The Top Three Worst Pieces of Advice I’ve Ever Received (And Why They’re The WORST)
Writers get a lot of advice on their craft. From people who don’t write, it’s almost always a disaster, but even from established, award-winning authors, advice on writing can be bad. While there are a lot of terrible pieces of career advice for aspiring authors, here are three that really irk me…in countdown form!
3. “You should write what you know.”
This one bugs me for a lot of reasons. Particularly because a lot of really amazing fiction wouldn’t get written if we stuck to what we know. How can a person have ALL the experiences that their many characters live through? How can one writer live through so much (and still have time to write about it)? It’s not possible.
It’s just so incredibly limiting. Does this mean I can’t write about war unless I fight in one? Does this mean a man can’t write a story about a pregnant woman because he’s never experienced it? Does this mean you shouldn’t write about a character that loses a spouse because your spouse is alive?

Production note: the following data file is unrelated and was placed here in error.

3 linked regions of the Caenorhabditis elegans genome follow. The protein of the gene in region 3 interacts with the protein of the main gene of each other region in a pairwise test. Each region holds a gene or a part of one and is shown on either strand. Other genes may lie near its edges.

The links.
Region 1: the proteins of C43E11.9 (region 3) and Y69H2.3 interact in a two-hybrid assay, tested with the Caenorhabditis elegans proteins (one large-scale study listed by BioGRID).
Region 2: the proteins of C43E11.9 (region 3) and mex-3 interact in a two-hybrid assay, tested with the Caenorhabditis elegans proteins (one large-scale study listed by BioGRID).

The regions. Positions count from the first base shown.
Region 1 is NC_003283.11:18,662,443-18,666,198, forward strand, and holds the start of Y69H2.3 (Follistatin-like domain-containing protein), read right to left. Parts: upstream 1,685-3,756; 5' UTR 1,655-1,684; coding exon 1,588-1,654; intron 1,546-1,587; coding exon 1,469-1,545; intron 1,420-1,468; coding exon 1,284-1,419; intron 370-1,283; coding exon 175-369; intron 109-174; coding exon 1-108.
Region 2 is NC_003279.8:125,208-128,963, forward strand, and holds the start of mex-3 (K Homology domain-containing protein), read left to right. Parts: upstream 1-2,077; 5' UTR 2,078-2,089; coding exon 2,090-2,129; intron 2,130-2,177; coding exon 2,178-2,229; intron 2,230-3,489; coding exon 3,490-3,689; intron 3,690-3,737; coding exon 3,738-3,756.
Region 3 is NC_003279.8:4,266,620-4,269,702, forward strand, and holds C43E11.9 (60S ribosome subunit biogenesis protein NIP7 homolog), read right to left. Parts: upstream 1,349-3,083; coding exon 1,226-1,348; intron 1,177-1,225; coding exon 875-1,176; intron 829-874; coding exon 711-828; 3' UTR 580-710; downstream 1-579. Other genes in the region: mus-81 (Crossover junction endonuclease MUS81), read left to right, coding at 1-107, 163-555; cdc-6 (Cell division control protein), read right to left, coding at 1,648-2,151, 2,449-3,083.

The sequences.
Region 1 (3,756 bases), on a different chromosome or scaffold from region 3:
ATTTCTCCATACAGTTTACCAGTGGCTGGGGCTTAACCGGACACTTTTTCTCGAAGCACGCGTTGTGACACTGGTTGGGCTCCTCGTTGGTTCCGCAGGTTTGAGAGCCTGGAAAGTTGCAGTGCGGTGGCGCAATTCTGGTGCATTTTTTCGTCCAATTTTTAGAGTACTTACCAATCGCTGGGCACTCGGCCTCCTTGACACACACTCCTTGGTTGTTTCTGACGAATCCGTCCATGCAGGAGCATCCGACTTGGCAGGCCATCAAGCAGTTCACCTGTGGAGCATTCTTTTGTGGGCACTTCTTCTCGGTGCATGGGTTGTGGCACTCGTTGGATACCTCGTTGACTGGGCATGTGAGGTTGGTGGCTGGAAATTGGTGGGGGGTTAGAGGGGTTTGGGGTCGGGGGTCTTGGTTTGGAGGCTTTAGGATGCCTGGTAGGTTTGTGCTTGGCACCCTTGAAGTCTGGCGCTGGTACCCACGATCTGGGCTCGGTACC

Of course not. Just because you haven’t actually lived it doesn’t mean you can’t write about it effectively. The beauty of writers is they’re able to make us feel something we haven’t necessarily felt before—even if they haven’t necessarily felt it before. Jay Asher’s Thirteen Reasons Why is a tragic story about a sixteen-year-old girl who kills herself, and the aftermath that those around her endure. I’m pretty sure Jay Asher was never a suicidal teenage girl, but he wrote it masterfully. And I’m glad I didn’t lose a great book to the “but I don’t know about this,” fear that some struggle with.
Throwing things you know and are familiar with into the mix definitely does help add realism to the story, but don’t be afraid to explore uncharted territory with you work—that’s what research is for, after all. If you do thorough research, your writing will reflect that. If it’s something very serious, interview someone with real-life experience about it. Look for a few of these individuals and see if they’ll read your work.
You should be respectful of the subjet matter, and humble when writing on topics you’re unfamiliar with, but you should also make sure that you don’t let fear of the unknown stop you from writing the story in your heart.